6 Steps to Define Your Personal "Fit"

by Kathrine Bright @KatFit


Fitness is deeper than skin and muscles. Fitness is about challenging yourself mentally and physically to be the strongest person you can be.

You see it everywhere: another advertisement marketing a new workout or meal plan to obtain your bikini body or flat abs, and quickly! This is part of my industry I cannot get onboard with. It is negative and perpetuates the notion you are not perfect. I made a promise to myself when I entered into this industry I would be a beacon of change, a personal trainer and a nutritionist who helps to build her clients up to reach their goals. I often joke by saying, “anyone can teach someone to pick up a dumbbell and put it back down.” However, not every trainer can help someone articulate their ideal “fit.”

In my opinion, fitness is very personal. Every client who enters my studio or who I work with virtually has a different purpose for choosing a fitness routine.


Debunk the Myths


1. There is no perfect or right way to be “fit”

Unfortunately, in the fitness industry there is a saturation of Before & After photos. Yes, these can act as, or at least appear to be, “proof” programs work. However, they continue to perpetuate the myth that fitness only looks one way. The message sent damages self-esteem and body image for some. It continues to build on the fat bias in our culture. Pro Tip: When you are defining your “fit,” establish performance-based goals. An example of a performance-based goal would be complete 10 push-ups or run a mile under 10 minutes.

2. Body bashing is never okaY

You will never reach your ideal “fit” if you have a constant dialogue with yourself or your friends bashing your body. It is tough to stop bashing your body, but when you feel the need to do so, dig deeper. Ask yourself, “why.” Pro Tip: There will be times you feel as though you will not achieve your goals, but reaffirming goals will help you continue on the right path. For instance, instead of “My legs are gross” say this instead: “My legs are getting stronger with each workout.”

3. Your goals are your goals, my goals are my goalS

It is important to not impose your goals on someone else. I would be a horrible trainer if I assumed every client who walked through my studio door wanted a six-pack or wished to train for a marathon. Pro Tip: Have a clear goal for yourself. When working with a friend, share your goals so you can equally support each other in your goals.


How to define your “fit”


Step 1: Establish why you want to work out. This can range from building strength, losing weight, training for a sports team/competition, or maintaining your current health.

Step 2: What resources do you have available to you? Do you have a fully stocked gym or an open space, or somewhere in between? This will help with program design.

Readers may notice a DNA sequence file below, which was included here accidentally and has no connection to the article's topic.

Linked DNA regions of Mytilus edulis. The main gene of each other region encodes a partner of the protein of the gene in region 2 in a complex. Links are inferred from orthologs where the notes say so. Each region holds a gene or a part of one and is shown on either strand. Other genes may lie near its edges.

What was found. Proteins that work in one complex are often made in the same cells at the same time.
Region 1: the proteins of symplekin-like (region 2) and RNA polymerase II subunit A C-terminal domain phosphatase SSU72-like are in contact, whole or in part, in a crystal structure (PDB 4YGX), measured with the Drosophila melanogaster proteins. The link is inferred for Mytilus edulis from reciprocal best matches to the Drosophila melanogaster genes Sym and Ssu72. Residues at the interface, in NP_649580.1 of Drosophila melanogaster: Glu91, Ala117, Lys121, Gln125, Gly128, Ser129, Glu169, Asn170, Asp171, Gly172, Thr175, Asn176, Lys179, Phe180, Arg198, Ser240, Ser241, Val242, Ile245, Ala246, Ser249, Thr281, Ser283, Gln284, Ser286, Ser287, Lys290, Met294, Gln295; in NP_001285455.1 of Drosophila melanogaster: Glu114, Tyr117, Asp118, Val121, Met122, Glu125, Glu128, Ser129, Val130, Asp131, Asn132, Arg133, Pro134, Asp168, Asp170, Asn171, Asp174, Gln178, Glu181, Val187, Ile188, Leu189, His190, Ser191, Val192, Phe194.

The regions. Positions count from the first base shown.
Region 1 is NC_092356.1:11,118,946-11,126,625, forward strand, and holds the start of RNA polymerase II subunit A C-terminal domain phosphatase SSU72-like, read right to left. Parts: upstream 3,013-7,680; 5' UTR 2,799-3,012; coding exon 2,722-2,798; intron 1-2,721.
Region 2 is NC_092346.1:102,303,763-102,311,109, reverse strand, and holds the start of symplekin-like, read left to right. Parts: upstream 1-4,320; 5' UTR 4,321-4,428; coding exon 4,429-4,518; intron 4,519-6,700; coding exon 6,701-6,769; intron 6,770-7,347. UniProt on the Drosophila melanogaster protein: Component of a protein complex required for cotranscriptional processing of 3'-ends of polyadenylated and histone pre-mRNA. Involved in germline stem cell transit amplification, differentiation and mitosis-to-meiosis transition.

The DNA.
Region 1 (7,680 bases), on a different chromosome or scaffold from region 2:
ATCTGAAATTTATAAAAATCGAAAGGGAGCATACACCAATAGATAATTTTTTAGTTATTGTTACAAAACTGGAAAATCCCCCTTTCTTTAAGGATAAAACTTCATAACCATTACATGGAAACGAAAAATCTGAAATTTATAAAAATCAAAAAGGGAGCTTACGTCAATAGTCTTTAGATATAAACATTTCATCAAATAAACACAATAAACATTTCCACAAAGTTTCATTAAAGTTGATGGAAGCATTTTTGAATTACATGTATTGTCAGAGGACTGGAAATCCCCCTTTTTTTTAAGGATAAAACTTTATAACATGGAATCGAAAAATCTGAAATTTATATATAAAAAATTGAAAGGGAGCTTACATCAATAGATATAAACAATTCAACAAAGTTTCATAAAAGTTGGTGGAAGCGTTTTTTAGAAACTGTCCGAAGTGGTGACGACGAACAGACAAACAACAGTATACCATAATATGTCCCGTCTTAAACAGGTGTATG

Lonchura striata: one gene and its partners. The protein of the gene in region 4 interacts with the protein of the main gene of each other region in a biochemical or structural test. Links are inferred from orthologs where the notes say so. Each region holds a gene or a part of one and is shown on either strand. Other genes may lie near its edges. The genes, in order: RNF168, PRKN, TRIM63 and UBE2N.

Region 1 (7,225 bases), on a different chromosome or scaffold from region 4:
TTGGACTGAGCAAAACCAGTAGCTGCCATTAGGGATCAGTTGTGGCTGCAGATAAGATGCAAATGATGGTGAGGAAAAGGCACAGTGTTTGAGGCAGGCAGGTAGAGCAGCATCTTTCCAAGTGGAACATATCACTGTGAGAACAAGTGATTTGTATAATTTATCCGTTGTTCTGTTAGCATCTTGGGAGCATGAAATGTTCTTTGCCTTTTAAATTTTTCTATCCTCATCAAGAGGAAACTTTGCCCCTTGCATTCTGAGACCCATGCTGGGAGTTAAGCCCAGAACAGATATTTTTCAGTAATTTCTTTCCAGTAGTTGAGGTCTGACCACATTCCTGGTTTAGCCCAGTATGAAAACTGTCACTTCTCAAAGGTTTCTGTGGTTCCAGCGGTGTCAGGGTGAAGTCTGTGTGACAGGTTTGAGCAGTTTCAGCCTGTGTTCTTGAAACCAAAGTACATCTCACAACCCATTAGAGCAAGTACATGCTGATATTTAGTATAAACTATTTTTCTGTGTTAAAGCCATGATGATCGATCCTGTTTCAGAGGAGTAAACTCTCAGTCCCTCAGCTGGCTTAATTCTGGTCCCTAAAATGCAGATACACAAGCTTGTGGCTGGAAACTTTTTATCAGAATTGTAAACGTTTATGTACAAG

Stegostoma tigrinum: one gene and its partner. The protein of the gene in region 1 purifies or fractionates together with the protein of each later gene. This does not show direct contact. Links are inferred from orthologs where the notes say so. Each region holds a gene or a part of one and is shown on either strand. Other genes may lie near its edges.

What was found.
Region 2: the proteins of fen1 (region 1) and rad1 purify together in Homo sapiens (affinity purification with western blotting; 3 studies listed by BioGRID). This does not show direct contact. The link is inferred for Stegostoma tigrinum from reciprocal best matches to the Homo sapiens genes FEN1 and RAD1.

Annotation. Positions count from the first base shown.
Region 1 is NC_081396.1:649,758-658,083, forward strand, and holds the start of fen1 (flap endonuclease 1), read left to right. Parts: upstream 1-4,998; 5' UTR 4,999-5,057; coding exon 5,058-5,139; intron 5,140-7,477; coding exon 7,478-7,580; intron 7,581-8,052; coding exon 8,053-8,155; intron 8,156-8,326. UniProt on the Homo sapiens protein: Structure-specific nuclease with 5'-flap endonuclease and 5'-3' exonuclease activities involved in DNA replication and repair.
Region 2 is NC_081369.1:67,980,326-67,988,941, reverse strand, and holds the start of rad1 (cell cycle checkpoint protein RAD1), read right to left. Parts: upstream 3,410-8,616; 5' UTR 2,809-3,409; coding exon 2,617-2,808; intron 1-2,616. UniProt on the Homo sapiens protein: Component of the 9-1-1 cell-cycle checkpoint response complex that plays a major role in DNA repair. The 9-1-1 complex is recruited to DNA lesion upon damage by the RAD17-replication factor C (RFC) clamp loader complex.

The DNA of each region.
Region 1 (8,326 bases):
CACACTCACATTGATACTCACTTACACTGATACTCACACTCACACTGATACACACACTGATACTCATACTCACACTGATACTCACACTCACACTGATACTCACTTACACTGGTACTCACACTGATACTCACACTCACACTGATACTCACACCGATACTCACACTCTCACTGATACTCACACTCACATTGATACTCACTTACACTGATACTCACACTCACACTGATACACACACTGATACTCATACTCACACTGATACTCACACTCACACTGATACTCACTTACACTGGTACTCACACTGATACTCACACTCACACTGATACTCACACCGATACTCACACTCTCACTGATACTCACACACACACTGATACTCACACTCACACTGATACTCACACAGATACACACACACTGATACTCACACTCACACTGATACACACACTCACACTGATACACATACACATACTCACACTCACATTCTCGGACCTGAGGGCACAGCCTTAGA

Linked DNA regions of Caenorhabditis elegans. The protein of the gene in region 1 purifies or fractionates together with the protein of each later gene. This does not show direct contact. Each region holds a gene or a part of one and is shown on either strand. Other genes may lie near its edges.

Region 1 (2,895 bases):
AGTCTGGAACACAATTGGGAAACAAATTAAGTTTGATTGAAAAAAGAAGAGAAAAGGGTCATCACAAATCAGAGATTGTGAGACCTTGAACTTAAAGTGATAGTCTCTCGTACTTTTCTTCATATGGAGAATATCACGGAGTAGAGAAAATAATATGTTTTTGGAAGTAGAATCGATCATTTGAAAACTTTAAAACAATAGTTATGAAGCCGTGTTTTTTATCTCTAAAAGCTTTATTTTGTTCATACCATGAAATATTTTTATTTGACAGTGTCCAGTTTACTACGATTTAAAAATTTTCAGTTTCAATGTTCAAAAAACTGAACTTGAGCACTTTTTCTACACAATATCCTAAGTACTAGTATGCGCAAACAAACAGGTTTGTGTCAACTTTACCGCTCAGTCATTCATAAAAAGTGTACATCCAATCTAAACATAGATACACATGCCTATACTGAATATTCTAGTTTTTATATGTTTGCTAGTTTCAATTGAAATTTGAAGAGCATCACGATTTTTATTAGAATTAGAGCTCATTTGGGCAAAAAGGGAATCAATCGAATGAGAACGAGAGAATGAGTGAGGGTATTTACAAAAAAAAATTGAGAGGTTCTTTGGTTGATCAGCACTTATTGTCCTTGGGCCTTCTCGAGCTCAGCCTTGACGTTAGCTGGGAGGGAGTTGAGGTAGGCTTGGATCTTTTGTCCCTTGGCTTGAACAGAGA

Step 3: What do you LOVE doing? If I have a client who hates running, I will not develop workouts that revolve around running. Working out should be something you look forward to and not dread.

Step 4: How much time do you have to commit to this goal? Often goals and the time allotted to achieve goals do not mesh. This does not mean the goals are unattainable, it simply means the time allotted to achieve the goal needs to be adjusted.

Step 5: Let go. Let go of anything that does not coincide with your goal or the direction you are going in. If your goal is to become stronger, then let go of the negative feelings or thoughts surrounding your current strength, and focus on the ultimate goal.

Step 6: Fix Your Environment. Surround yourself with individuals, whether on social media or in person, who resonate your fitness and nutrition goals. For instance, do not follow a person on social media whose goals or mission are about being a bodybuilder if that is not your goal.


I want to leave you with this final point: thin/skinny does not equal healthy. Thin/skinny does not equate to happiness. Fitness is deeper than skin and muscles. Fitness is about challenging yourself mentally and physically to be the strongest person you possibly can. Each person’s desired level of fitness is intimate and personal. Your level can change based on what stage you are going through in your life or what you are deciding to train for. Your “fit” needs no explanation because it is for you.

Kathrine Bright from KatFit

contributed by
Kathrine Bright

Facebook KatFit, LLC
Instagram @katfitstudios
Website: www.kat.fit

Kathrine Bright is a Certified Personal Trainer and a Precision Nutrition Level 1 Coach as well as a mother. She specializes in women’s fitness in all stages of life.